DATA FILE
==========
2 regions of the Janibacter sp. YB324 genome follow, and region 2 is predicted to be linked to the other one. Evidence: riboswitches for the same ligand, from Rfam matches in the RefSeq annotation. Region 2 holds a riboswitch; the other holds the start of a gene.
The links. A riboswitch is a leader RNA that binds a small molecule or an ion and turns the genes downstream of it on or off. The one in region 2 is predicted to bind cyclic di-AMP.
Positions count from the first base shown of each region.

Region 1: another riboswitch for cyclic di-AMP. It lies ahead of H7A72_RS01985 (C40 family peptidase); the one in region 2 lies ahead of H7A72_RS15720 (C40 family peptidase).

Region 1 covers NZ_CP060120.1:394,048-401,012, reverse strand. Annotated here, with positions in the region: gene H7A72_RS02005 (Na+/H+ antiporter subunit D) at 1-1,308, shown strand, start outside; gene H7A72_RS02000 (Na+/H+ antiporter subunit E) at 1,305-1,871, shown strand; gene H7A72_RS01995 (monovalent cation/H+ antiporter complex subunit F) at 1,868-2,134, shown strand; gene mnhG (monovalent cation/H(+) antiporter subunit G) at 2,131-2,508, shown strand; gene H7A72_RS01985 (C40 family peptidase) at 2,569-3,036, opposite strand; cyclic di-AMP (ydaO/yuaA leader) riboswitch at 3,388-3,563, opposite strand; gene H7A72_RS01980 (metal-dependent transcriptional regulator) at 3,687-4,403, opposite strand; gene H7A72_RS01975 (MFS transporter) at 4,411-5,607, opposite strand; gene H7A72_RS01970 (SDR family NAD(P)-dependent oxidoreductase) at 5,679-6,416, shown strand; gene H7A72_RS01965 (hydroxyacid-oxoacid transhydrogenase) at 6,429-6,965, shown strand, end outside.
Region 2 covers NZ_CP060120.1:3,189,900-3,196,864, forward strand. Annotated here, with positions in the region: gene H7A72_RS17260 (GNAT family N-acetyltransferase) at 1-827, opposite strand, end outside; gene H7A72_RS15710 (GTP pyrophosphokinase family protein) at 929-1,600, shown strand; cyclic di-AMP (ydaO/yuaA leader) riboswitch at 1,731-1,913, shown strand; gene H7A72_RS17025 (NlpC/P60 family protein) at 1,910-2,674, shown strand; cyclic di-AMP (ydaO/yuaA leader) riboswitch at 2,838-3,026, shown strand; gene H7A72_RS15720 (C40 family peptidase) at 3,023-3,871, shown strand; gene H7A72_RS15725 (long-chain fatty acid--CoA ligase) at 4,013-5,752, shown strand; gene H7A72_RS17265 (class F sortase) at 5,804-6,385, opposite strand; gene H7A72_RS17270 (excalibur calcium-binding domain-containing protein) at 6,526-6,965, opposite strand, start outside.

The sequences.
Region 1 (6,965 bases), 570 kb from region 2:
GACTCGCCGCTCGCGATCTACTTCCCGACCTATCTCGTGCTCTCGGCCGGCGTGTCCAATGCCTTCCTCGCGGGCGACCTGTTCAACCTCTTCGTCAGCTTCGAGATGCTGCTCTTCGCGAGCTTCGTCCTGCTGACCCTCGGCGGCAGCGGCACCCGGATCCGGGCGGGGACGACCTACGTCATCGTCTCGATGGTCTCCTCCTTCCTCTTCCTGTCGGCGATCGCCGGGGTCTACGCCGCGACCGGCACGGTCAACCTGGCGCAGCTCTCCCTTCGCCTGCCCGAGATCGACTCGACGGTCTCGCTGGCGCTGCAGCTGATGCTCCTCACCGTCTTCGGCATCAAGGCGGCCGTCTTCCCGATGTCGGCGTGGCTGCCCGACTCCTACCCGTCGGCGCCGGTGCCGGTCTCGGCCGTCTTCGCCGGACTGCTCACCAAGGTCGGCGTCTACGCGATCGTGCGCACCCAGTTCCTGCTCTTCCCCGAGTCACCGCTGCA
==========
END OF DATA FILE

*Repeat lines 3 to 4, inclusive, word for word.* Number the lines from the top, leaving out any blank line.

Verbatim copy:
Positions count from the first base shown of each region.

Region 1: another riboswitch for cyclic di-AMP. It lies ahead of H7A72_RS01985 (C40 family peptidase); the one in region 2 lies ahead of H7A72_RS15720 (C40 family peptidase).